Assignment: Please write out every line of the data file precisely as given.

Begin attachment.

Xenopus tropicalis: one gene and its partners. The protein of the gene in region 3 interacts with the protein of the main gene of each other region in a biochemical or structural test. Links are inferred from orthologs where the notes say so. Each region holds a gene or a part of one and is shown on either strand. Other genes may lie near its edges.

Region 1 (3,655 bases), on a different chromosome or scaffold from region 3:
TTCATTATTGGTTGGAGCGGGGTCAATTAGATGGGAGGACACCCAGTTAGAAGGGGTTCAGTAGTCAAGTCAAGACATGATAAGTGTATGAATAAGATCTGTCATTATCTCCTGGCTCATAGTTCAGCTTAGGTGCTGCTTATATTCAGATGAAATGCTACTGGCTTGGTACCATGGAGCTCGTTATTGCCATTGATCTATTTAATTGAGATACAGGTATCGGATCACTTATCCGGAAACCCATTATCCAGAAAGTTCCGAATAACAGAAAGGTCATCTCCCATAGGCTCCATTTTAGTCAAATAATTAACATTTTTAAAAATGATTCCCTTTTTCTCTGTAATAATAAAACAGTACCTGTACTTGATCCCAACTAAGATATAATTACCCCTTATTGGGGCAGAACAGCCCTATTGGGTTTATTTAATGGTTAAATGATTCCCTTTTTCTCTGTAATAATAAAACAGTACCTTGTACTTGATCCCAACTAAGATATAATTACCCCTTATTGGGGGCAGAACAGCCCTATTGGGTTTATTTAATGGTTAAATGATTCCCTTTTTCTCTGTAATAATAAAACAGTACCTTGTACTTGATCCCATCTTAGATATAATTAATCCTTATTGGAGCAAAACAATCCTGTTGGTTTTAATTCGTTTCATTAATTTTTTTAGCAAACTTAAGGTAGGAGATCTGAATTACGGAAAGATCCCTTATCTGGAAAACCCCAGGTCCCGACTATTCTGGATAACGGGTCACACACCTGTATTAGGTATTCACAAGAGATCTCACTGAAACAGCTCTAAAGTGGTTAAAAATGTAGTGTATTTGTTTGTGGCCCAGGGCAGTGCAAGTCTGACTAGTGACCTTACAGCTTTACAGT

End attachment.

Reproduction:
Xenopus tropicalis: one gene and its partners. The protein of the gene in region 3 interacts with the protein of the main gene of each other region in a biochemical or structural test. Links are inferred from orthologs where the notes say so. Each region holds a gene or a part of one and is shown on either strand. Other genes may lie near its edges.

Region 1 (3,655 bases), on a different chromosome or scaffold from region 3:
TTCATTATTGGTTGGAGCGGGGTCAATTAGATGGGAGGACACCCAGTTAGAAGGGGTTCAGTAGTCAAGTCAAGACATGATAAGTGTATGAATAAGATCTGTCATTATCTCCTGGCTCATAGTTCAGCTTAGGTGCTGCTTATATTCAGATGAAATGCTACTGGCTTGGTACCATGGAGCTCGTTATTGCCATTGATCTATTTAATTGAGATACAGGTATCGGATCACTTATCCGGAAACCCATTATCCAGAAAGTTCCGAATAACAGAAAGGTCATCTCCCATAGGCTCCATTTTAGTCAAATAATTAACATTTTTAAAAATGATTCCCTTTTTCTCTGTAATAATAAAACAGTACCTGTACTTGATCCCAACTAAGATATAATTACCCCTTATTGGGGCAGAACAGCCCTATTGGGTTTATTTAATGGTTAAATGATTCCCTTTTTCTCTGTAATAATAAAACAGTACCTTGTACTTGATCCCAACTAAGATATAATTACCCCTTATTGGGGGCAGAACAGCCCTATTGGGTTTATTTAATGGTTAAATGATTCCCTTTTTCTCTGTAATAATAAAACAGTACCTTGTACTTGATCCCATCTTAGATATAATTAATCCTTATTGGAGCAAAACAATCCTGTTGGTTTTAATTCGTTTCATTAATTTTTTTAGCAAACTTAAGGTAGGAGATCTGAATTACGGAAAGATCCCTTATCTGGAAAACCCCAGGTCCCGACTATTCTGGATAACGGGTCACACACCTGTATTAGGTATTCACAAGAGATCTCACTGAAACAGCTCTAAAGTGGTTAAAAATGTAGTGTATTTGTTTGTGGCCCAGGGCAGTGCAAGTCTGACTAGTGACCTTACAGCTTTACAGT